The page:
With this in mind, Radio
George is providing artist information about all of the artists who
recorded the songs on this channel. Unless otherwise noted, the notes
are based on information from finetune.com.
Beginning with a
lightweight AOR sound, Ambrosia's albums steadily improved over time
as they toughened up their music. They enjoyed early hits with "Holdin'
On To Yesterday", and "Nice, Nice, Very Nice. The albums "Life Beyond
L.A.” (1978) and “One Eighty” (1980) saw a fusion of keyboards and
guitar replace the laid-back sound of previous albums. The band
enjoyed Top 5 hits in 1978 with "How Much I Feel" and in 1980 with
"Biggest Part Of Me", while "You're The Only Woman” also reached the
The first half of
the 1970s was the heyday of introspective songwriting and
close-harmony singing. America was at the forefront of the commercial
end of this movement, releasing a string of singles that dominated the
radio for years. Following their debut smash, "Horse With No Name," a
Neil Young-derived, hallucinatory song-story, America scored again and
again with singles and a series of records whose titles for some
reason all began with the letter "H."
Detroit, Michigan, the Amboy Dukes achieved notoriety for their
rendition of "Journey To The Center Of The Mind", which featured Ted
Nugent's snarling guitar and reached the Top 20 in 1968. The brashness
of their version of "Baby Please Don't Go" set the tone for the
band's subsequent albums on which rather dumb lyrics often undermined
the music. But the band rocked out on instrumentals Frequent changes
in personnel made little difference to the Amboy Dukes" development,
as the band increasingly became an outlet for Nugent's pyrotechnics.
He unveiled a new line-up in 1974 with “Call Of The Wild,” the first
of two albums recorded for Frank Zappa's record label. The guitarist
then abandoned the band's name altogether and embarked on a highly
successful solo career.
In their classic
mid-1960s lineup, the Animals were one of the most formidable British
blues groups, helping to spearhead the British Invasion led by the
Beatles. Though heavily influenced by American blues artists, the
Animals created their own voice, personified by the gruff, scrappy
singing of Eric Burdon. After the original group fell apart in 1967,
Burdon carried on as a solo artist, occasionally leading various new
versions of the Animals.
Archie Bell & the Drells
Once Americans got
wind of the joyful guitar and bass licks and infectious drum breaks on
"Tighten Up," they were goners, and Archie Bell & the Drells wrote
their way into the soul music history books. Though Bell and his
bandmates were originally from Houston, they caught the ear of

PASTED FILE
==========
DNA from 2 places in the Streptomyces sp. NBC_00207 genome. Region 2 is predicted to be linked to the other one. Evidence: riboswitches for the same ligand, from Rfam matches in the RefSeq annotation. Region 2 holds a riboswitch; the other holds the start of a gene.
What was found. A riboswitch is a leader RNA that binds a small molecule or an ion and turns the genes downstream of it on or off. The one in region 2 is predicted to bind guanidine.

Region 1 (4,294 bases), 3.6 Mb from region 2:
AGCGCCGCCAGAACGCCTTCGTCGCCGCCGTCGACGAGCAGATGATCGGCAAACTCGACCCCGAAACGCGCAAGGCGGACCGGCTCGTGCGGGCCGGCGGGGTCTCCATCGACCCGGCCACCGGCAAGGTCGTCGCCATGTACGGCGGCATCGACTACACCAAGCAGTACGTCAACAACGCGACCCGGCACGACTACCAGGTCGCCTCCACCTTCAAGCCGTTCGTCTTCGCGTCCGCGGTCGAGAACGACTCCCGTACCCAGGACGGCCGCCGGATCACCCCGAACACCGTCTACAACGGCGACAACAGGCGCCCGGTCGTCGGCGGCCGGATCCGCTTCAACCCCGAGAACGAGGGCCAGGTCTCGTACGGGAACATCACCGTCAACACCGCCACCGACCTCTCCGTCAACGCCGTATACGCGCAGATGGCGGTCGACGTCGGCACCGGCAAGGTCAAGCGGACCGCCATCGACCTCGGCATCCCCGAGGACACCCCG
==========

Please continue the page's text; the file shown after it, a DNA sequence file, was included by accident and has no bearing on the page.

Philadelphia International's Gamble and Huff, who helped turn them
into mainstays of the Philly Soul scene. After Bell returned from
Vietnam in 1969, the group was able to tour and record several more
albums over the course of the '70s. They had three more hits, but
dissolved in 1980 for solo pursuits. Bell, however, continued to teach
crowds how do the Tighten Up well into the 2000s.
Though an often
neglected figure in soul and pop music, Arthur Alexander influenced
the likes of the Beatles and the Rolling Stones and helped create the
inimitable "Muscle Shoals Sound" when he recorded the first single
ever at FAME studios--1961's "You Better Move On." Although he
recorded sporadically throughout the '70s, '80s, and '90s, and helped
bridge the gap between soul and country music as both a singer and a
writer in Nashville, he never again matched his '60s fame. Alexander
passed away in 1993.
clean-cut image kept them from being embraced by the counterculture,
the Los Angeles-based Association was one of the finest harmony groups
of the '60s. Their albums, lushly produced by Bones Howe, and centered
around the group's sophisticated, multi-part vocal harmonies, yielded
hit after hit in the mid-to-late '60s.
Admired for both
their infectious surfer music and their sophisticated, multi-tracked
pop productions, the Beach Boys created a lasting impression on
popular music through their complex harmonies and Brian Wilson's
genius for composition and arrangement. Their 1966 album, “Pet
Sounds,” is a psychedelic-pop masterpiece that easily ranks among the
most influential albums of the rock era. Brian's emotional
difficulties eventually prevented him from performing, but his
brothers and buddies carried on without him, singing his songs and
spreading that California sunshine all over the world. In 1999, Brian
launched a solo world tour, showcasing his Beach Boys compositions,
and has continued to perform live as well.
The Brothers Gibb
began performing together as children in Australia. When Barry, Robin,
and Maurice moved to England to make it big in the 1960s, they began
performing Beatles-influenced pop music, but their music was
distinguished by their uncanny three-part harmonies and unusual
songwriting style. After a brief slump, the group reinvented
themselves in the mid 1970s by adopting a disco pop sound, thus
reclaiming their superstar status. In January 2003, Maurice Gibb
passed away, and although Barry and Robin didn't rule out performing
together again, they officially disbanded the Bee Gees.
Butler and the Enchanters
Billy Butler, was so inspired by his older brother Jerry, who at the
time sang with The Impressions. While attending high school, he formed
Billy Butler and the Four Chanters, a close harmonied fifties doo-wop
group, and recorded :Found True Love”. After two members left, the
name was changed to Billy Butler and The Enchanters. Billy had a
punchier, more uptempo sound than his brother, and was a great
example of the finest features of the Chicago soul sound. Similar to
Motown in its full, brassy production, it was earthier, with stronger
tinges of gospel, doo-wop, and Latin influences. A songwriter of note,
he contributed material to fellow Chicago soul greats Major Lance,
Gene Chandler, and his brother, Jerry. ~ Richie Unterberger, All